The USDA was hearing comments on proposed legislature to regulate growing, packing and handling of leafy greens. The deadline for comments was Dec. 3, so we’re a little late jumping on the bandwagon. However we can still all write letters to our state and national representatives, because the reality is that there are more of us that depend on farmers, and increasingly on small and midsized organic farmers, than there are the few that grow what sustains us. They need our support. They need our voices, our dollars and our numbers. We all eat, and in this democracy, we can all have a say about what we eat. You have that power.
At the end I’ve listed steps you can take to make a difference (although in some of them we’ve missed the “due by” dates). This is only ONE issue affecting farmers, but one dear to my heart because as you know by know I adore and swear by leafy greens.
Let’s talk politics for a minute, because believe it or not, the government has a lot of influence on everything you put in your mouth and here’s YOUR chance to make a difference on national government policy. On the horizon looms sweeping legislature that appears under the guise of protecting consumers from outbreaks like last year’s nasty E. coli contamination from bagged spinach and salad mix. You know, those leafy greens that make life convenient but sadly were the cause of 200 individual illnesses and three tragic deaths of two older women and a child.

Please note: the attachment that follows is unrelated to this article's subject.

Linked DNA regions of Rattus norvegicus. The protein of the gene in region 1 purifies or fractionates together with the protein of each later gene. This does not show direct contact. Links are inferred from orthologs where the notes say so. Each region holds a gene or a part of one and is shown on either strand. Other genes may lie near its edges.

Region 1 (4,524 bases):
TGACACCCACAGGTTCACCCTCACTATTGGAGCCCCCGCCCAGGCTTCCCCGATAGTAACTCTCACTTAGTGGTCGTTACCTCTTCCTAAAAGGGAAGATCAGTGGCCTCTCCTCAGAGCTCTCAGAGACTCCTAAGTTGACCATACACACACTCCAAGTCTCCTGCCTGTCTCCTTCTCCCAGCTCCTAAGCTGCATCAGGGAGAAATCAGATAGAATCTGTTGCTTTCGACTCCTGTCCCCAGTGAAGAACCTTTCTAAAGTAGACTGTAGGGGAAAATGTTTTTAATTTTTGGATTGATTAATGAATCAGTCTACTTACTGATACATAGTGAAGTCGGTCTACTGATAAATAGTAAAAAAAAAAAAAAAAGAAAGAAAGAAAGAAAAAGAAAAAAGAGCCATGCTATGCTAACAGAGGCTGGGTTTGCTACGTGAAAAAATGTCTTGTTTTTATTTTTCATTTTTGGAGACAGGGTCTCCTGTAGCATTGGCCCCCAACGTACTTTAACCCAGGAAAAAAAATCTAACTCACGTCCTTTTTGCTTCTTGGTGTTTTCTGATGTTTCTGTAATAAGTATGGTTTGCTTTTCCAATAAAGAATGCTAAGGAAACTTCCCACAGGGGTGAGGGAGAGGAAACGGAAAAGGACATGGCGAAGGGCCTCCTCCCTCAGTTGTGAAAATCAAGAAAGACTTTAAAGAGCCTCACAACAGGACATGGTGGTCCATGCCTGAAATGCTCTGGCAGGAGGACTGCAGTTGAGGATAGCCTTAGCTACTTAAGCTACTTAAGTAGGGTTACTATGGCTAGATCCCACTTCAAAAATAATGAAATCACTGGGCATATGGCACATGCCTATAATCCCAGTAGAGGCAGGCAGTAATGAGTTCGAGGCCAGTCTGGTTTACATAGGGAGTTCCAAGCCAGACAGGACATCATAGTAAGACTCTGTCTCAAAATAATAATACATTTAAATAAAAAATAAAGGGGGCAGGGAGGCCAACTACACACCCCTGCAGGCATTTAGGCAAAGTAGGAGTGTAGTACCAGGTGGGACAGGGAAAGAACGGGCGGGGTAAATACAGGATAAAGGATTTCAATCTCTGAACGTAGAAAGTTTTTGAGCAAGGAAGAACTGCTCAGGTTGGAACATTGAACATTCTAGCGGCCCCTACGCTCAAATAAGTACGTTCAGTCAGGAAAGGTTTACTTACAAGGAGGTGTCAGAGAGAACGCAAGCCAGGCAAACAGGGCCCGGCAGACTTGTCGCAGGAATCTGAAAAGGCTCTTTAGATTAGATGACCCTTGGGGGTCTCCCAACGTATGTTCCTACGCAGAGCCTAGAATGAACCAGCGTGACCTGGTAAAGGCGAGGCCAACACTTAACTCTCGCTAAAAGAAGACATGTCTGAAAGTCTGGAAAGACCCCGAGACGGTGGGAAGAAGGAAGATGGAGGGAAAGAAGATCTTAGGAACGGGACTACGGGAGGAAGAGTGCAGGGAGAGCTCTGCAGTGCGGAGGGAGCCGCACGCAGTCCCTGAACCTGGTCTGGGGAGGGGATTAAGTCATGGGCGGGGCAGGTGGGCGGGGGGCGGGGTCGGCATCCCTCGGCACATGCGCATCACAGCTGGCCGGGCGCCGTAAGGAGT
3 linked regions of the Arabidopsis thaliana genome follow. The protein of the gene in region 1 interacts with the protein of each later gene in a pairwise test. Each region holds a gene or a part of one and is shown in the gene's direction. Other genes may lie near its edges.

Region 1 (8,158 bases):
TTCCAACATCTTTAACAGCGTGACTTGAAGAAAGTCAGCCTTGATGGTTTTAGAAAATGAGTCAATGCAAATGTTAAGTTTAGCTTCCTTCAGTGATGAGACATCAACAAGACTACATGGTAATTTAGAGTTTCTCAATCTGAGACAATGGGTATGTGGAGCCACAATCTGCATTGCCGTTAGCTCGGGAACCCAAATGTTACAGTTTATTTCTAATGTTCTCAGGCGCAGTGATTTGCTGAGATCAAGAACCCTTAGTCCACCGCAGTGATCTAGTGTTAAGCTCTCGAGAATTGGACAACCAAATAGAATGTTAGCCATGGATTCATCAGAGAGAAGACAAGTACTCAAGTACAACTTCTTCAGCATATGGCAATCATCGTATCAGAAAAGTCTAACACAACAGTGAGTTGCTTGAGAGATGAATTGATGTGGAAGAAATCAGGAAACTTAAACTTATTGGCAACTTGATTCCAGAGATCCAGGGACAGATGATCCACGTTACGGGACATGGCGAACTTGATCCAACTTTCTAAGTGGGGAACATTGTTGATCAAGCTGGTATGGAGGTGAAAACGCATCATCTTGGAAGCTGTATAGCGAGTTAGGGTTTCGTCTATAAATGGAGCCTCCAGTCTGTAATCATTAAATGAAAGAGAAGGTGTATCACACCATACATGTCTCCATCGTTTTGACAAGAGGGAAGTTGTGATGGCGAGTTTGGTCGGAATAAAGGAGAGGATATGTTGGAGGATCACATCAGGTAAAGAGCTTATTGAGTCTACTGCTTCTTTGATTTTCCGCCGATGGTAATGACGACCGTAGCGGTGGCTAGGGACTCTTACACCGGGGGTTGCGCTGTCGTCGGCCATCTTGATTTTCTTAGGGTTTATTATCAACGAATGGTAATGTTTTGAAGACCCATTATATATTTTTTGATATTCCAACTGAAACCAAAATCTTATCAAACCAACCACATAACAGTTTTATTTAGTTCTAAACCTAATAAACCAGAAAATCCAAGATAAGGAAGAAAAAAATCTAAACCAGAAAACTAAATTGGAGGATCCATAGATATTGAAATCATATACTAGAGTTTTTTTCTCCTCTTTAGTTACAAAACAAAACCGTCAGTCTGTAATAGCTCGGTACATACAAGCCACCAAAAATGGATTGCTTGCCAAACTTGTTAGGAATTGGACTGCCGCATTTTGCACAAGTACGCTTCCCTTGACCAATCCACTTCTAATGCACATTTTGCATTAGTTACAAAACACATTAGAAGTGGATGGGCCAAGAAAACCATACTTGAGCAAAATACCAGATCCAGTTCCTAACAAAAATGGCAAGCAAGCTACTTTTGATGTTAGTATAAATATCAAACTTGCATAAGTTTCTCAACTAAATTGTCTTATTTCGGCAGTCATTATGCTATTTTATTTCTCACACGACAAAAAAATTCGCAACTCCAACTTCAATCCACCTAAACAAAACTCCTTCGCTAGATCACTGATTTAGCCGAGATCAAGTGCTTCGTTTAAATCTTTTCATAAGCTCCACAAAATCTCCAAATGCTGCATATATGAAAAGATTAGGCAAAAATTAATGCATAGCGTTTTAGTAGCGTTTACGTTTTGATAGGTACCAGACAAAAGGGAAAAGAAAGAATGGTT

Well as Lane Liaw reported in a Nov. 29 article “USDA considering first-ever leafy greens regulations” in the Santa Cruz Sentinel, the government is looking for input from consumers, that’s you and me folks, regarding practices to help make leafy green produce safer. The government WANTS to hear from us so let’s step up to the plate.
On the surface, voluntary regulation and “quality control” by growers sounds like a good idea. Especially when would-be policy makers use such lovely prose to describe their plan as “a regulatory program intended to maintain the quality of leafy green commodities by reducing the risk of pathogenic contamination during their production and handling,” as in the USDA’s Agricultural Marketing Service proposal in a Federal Register announcement on Oct. 4, 2007. Since then, it has triggered a lot of resistance and criticism, and kicked off the Family Farm Food Safety Campaign.